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Phonics Phase Guide

How do children learn to read and write in English? Primary school children in the UK build up an inventory of sounds, also known as phonemes, and spellings of these sounds, also known as graphemes.

Below is a guide of the typical step-by-step progression that children make on their literacy journey.

Approx age: 3–4 | Nursery/Reception
Phase 1 supports children’s developing speaking and listening skills and linking of sounds and letters. Activities are divided into seven groups:

  • Environmental sounds.

  • Instrumental sounds.

  • Body percussion.

  • Rhythm and rhyme.

  • Alliteration.

  • Voice sounds.

  • Oral blending and segmenting.

Children should be encouraged to enjoy books from as early an age as possible. However, the focus of this phase is on listening to and repeating sounds, rather than on directly reading words.

Approx age: 3–4 | Nursery/Reception
Phase 1 supports children’s developing speaking and listening skills and linking of sounds and letters. Activities are divided into seven groups:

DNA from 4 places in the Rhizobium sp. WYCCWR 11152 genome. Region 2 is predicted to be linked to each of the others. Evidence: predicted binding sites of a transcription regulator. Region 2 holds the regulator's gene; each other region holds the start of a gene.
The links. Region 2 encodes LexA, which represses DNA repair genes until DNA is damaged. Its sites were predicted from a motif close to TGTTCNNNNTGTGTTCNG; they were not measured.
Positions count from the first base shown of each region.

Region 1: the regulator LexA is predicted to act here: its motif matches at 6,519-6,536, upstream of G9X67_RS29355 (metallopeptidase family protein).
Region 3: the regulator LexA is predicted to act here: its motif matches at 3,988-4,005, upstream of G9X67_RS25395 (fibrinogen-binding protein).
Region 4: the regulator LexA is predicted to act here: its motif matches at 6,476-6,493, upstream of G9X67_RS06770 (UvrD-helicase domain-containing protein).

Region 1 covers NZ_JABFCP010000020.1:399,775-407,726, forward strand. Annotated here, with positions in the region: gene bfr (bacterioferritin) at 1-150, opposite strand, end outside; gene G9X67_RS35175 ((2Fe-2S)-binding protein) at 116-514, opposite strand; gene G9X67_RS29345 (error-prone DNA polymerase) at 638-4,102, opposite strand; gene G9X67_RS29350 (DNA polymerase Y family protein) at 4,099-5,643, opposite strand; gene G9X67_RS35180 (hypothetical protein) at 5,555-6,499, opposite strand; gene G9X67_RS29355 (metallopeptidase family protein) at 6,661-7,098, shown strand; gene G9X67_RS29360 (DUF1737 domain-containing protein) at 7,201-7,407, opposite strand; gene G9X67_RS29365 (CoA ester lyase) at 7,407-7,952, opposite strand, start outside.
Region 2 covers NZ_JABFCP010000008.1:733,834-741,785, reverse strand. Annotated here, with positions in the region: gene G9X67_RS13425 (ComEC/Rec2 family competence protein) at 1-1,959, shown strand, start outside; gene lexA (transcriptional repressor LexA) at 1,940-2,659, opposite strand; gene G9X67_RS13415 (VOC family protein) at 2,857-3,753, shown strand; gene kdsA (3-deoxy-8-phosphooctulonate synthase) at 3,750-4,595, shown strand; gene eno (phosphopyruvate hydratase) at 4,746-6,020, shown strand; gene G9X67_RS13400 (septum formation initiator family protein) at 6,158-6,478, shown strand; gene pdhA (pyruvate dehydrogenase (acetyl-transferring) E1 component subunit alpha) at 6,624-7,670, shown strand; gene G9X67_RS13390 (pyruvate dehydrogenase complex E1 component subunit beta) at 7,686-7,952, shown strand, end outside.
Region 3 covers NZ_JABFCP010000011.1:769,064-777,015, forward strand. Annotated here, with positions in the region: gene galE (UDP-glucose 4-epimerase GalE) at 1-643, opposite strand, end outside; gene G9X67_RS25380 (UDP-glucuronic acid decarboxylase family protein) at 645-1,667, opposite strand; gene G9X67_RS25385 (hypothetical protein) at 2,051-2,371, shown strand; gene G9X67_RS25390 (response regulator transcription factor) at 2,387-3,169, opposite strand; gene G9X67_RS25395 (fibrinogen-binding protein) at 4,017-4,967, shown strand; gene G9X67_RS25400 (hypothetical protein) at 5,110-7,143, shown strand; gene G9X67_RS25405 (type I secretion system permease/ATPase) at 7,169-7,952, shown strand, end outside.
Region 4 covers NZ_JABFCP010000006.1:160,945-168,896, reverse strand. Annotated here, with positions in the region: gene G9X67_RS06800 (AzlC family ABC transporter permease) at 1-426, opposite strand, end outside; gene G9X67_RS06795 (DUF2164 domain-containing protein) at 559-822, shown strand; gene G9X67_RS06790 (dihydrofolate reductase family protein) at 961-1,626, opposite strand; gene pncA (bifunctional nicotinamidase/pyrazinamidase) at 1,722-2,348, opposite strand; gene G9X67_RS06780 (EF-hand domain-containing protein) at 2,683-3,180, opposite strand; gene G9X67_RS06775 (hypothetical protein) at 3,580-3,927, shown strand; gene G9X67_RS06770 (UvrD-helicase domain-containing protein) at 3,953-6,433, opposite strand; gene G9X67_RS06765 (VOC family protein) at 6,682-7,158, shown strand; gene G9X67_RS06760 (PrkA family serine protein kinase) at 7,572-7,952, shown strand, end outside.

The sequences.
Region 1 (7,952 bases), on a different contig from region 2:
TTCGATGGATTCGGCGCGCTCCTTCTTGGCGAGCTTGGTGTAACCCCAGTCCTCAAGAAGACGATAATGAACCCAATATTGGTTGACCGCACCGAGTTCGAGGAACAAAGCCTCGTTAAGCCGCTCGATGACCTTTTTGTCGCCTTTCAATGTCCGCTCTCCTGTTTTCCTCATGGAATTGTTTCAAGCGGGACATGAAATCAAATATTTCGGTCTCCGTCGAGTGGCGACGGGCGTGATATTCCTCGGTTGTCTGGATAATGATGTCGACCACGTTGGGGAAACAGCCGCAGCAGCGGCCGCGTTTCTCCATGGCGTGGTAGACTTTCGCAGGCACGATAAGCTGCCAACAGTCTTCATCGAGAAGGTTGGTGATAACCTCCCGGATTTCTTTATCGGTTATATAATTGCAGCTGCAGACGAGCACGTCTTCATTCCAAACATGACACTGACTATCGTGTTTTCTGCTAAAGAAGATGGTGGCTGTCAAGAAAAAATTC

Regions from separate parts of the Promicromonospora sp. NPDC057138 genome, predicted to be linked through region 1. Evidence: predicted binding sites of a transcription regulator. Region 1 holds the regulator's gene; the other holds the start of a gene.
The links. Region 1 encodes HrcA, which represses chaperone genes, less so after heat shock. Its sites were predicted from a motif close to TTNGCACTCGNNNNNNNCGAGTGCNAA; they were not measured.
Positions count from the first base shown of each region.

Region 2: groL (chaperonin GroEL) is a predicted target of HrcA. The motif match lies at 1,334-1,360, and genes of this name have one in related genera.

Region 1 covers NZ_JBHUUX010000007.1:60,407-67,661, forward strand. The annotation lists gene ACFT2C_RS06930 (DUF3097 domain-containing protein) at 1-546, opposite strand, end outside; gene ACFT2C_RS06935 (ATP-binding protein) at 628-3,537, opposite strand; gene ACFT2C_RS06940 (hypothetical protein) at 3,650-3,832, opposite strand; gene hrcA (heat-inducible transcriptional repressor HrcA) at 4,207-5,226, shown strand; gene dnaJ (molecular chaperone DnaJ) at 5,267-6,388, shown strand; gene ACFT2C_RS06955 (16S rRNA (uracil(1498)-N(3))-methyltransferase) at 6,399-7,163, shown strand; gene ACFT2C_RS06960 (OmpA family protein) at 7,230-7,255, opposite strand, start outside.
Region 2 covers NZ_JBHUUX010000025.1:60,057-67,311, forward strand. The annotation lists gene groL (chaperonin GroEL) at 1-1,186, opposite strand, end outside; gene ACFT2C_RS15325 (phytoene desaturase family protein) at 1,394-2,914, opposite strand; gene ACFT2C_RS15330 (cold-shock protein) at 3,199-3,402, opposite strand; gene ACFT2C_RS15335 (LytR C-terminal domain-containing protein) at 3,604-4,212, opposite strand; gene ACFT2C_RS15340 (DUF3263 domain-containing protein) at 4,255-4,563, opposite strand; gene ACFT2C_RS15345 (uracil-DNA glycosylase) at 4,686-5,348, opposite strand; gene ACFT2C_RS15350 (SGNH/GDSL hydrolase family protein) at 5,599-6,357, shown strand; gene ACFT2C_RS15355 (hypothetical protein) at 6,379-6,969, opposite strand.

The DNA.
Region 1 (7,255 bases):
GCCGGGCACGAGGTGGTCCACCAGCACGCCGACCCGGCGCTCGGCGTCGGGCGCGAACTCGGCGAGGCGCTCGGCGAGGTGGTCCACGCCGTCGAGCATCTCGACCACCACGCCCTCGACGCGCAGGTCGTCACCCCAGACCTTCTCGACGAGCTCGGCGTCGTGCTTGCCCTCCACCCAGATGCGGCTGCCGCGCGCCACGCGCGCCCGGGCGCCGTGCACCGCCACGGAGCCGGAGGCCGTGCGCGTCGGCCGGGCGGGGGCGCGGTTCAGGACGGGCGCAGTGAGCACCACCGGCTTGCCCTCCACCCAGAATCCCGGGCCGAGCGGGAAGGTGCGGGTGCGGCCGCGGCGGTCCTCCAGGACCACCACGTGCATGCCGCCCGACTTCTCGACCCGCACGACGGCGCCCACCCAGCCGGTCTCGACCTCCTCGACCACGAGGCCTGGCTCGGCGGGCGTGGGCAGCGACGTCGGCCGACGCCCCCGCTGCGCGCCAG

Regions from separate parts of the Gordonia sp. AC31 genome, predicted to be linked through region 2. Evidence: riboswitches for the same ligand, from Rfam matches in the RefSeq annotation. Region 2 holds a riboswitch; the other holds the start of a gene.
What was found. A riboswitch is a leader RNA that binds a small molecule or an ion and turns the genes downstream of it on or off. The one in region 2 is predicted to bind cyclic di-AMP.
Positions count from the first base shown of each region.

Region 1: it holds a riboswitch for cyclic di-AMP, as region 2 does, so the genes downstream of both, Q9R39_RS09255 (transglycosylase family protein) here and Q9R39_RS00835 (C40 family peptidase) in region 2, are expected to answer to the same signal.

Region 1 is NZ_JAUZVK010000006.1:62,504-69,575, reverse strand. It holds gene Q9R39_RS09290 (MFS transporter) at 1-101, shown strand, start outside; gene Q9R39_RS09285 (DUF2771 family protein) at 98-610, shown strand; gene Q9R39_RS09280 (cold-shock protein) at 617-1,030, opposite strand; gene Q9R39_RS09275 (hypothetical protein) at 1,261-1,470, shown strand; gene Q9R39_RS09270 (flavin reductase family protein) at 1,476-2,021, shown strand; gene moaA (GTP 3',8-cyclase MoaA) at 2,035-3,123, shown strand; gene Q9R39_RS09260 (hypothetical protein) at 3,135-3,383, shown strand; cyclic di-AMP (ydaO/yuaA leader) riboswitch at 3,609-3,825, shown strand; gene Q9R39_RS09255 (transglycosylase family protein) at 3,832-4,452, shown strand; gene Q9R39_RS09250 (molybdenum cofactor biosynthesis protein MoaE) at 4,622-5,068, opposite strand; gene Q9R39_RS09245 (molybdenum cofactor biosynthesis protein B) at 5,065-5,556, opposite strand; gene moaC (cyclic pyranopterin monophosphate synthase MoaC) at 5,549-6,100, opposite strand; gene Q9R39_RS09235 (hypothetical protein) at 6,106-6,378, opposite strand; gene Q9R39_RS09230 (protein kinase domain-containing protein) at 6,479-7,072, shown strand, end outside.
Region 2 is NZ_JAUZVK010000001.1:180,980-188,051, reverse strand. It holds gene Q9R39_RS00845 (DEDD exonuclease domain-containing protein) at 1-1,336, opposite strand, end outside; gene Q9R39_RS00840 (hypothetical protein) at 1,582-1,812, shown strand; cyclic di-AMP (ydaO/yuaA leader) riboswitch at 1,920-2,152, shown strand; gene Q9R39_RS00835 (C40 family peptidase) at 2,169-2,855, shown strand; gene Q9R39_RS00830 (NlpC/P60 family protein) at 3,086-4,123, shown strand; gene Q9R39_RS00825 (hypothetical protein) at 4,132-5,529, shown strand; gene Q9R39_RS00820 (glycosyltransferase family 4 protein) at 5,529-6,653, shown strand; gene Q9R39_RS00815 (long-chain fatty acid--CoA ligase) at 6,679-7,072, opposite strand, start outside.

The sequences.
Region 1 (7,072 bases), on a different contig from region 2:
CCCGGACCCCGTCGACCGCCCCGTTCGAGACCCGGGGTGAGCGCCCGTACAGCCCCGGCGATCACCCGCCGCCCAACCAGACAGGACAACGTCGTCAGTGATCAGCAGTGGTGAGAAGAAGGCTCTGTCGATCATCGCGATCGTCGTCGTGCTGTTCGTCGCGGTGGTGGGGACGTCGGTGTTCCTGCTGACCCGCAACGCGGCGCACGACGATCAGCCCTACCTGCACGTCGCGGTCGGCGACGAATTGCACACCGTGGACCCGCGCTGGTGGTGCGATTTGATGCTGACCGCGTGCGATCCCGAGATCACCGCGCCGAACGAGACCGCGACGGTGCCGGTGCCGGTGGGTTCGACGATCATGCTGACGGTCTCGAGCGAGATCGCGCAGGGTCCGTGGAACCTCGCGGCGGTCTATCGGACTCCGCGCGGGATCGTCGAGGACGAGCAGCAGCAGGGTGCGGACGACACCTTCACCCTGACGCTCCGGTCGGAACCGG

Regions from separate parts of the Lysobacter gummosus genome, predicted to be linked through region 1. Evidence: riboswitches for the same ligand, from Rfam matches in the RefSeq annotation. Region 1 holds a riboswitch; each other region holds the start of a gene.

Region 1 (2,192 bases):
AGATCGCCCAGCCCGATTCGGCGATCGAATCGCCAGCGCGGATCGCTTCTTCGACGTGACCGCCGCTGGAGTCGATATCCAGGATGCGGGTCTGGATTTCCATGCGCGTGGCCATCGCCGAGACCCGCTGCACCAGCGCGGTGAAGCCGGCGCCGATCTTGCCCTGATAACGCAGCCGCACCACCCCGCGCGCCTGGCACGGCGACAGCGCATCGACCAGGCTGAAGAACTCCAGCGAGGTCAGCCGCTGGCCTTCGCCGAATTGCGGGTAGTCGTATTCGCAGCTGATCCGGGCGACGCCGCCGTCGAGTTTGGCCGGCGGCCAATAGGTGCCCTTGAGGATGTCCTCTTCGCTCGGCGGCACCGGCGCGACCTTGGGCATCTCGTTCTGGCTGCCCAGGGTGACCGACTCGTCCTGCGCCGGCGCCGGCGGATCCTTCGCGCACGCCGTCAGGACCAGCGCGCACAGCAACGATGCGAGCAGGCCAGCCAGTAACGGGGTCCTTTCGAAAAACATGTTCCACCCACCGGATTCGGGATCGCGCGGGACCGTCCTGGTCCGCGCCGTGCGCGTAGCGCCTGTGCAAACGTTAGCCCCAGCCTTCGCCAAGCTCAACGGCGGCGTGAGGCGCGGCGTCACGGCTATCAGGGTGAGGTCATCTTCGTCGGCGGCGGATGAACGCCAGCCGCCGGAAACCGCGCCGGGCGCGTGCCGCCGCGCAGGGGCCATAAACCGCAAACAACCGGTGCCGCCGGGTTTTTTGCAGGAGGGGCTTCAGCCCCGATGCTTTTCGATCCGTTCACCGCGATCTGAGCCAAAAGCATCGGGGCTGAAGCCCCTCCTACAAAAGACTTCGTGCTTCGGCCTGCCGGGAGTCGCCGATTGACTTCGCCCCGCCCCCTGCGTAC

• Environmental sounds.

  • Instrumental sounds.

  • Body percussion.

  • Rhythm and rhyme.

  • Alliteration.

  • Voice sounds.

  • Oral blending and segmenting.

Children should be encouraged to enjoy books from as early an age as possible. However, the focus of this phase is on listening to and repeating sounds, rather than on directly reading words.

Approx age: 4–5 | First term of Reception
Phase 2 introduces simple letter-sound correspondences. As each set of letters is introduced, children are encouraged to use their new knowledge to sound out and blend words. For example, they will learn to blend the sounds s–a–t to make the word "sat".

phase2 - set3.jpg

Approx. age: 4–5 | Reception
In Phase 3, children build on the letter-sound correspondences learned in Phase 2. They learn consonant digraphs (sounds made up of two letters together such as "ch" or "ll") and long vowel sounds (such as "igh" or "ai").

phase3 - set6.jpg
phase3 - set7.jpg